With Archie I concluded that the greatest trick the White ascendancy ever pulled was convincing working-class Whites that their interests lay with plantation- and factory-owning Whites rather than with working-class Blacks: in effect dividing an economic interest group along racial lines. The Civil Rights Movement triumphed over legal discrimination during my childhood, but during my entire adult life, economic inequality has been growing and social mobility shrinking in America, across all racial lines.

The poor have gotten poorer, the rich have gotten exponentially richer, and the middle class has lost its spending power, which is a huge factor in the decline of local retail. Inequality has further exploded during COVID, as Blacks, Hispanics, service workers, and agricultural workers have been hit disproportionately in livelihoods and lives lost. Meanwhile the stock market booms.

So I’ve protested with 3,000 others in front of the County Courthouse. I’ve protested with three others on the corner of Madonna and Los Osos Valley roads. I’ve been on marches organized and peopled by a variety of groups: NAACP, Race Matters, Students for Quality Education, a local gardening club, and random kids who text others.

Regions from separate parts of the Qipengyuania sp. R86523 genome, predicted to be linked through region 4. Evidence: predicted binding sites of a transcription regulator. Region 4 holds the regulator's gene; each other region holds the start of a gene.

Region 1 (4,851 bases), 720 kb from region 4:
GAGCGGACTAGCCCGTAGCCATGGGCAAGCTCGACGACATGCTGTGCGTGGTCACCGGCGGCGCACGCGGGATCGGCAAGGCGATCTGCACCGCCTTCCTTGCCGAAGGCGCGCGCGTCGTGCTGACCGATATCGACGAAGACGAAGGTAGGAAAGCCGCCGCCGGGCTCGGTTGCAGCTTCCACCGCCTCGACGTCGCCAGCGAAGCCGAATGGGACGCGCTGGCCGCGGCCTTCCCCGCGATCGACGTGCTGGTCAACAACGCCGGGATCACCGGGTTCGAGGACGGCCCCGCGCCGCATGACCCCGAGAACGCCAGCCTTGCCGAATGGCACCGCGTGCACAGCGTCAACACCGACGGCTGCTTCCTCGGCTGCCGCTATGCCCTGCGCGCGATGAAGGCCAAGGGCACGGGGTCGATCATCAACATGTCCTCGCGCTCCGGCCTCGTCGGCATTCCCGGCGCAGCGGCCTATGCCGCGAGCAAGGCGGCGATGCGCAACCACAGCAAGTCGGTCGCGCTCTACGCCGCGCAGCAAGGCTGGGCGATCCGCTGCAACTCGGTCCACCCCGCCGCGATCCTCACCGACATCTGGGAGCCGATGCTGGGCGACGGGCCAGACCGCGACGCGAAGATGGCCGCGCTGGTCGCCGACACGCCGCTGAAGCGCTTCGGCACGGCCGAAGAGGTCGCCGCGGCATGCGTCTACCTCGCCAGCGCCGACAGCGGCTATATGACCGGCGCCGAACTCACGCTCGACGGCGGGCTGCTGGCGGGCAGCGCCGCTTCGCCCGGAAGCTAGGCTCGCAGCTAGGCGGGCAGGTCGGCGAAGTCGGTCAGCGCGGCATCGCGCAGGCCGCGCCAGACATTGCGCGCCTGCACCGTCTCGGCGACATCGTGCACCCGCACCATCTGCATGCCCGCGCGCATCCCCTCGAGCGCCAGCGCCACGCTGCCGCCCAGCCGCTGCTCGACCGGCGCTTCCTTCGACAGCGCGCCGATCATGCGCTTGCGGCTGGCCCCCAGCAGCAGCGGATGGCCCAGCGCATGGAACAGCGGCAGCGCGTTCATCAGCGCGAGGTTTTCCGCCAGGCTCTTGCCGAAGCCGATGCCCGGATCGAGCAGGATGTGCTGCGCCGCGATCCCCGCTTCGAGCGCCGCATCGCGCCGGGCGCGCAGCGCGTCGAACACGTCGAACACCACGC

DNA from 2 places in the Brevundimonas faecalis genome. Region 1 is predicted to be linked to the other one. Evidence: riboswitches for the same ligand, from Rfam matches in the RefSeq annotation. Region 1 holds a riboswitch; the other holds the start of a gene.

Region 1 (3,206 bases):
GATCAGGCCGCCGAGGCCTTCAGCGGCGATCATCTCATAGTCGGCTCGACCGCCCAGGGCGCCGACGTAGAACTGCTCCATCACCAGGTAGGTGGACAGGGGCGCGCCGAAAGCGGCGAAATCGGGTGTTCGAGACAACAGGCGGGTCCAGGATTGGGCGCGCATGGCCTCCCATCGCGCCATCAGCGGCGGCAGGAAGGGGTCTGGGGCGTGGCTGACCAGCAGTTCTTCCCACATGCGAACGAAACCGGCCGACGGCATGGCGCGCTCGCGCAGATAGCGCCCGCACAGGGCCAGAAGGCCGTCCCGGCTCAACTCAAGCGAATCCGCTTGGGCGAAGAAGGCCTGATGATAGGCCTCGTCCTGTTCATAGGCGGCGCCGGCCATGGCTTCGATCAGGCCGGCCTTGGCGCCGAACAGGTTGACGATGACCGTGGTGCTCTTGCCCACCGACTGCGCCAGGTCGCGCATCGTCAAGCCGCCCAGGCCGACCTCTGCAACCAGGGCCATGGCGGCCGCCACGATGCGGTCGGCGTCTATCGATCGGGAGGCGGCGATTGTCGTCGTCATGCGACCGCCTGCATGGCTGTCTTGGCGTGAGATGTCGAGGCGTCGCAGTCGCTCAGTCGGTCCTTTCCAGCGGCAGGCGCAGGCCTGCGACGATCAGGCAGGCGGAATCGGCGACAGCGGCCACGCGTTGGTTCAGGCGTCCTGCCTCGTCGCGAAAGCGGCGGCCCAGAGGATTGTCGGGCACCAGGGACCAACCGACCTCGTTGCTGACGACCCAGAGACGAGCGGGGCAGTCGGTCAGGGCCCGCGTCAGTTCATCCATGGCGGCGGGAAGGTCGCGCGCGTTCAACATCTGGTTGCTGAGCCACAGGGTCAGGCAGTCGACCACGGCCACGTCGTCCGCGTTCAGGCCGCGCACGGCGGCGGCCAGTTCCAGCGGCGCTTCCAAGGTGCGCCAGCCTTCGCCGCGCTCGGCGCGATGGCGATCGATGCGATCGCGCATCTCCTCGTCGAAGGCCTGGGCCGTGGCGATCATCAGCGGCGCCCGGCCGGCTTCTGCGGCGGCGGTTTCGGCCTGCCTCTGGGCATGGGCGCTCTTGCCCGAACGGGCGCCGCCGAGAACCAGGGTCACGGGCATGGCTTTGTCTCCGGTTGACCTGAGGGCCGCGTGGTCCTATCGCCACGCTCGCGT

I hear some snark about Black Lives Matter protests. In some circles it’s probably all snark. In other circles there’s no snark. We tend to stick to our circles these days. But Karen Velie and I are in an intersection of circles, so she asked for my inside take for CalCoastNews, and I’ll call it as I see it.

Snark 1. The protesters are all White. (Not true. Young protesters’ race is all over the place: Black, White, Asian, Indigenous, and a lot of mixture. Which is maybe the point of desperately wanting equality.)

Snark 2. None of the Black protesters are from here. (Not true, and I don’t see why that should matter. You don’t leave your First Amendment rights in the U-Haul.)

Snark 3. There was never any discrimination in San Luis. (True if you listen to Whites. Not true if you listen to Blacks, Hispanics, or Asians.)

Snark 4. Some protesters have done illegal things. (If true, it doesn’t impugn other protesters or the protests. The Supreme Court’s unanimously ruled in NAACP v. Claiborne Hardware Co. that protesters, like everyone else, have responsibility only for their own actions.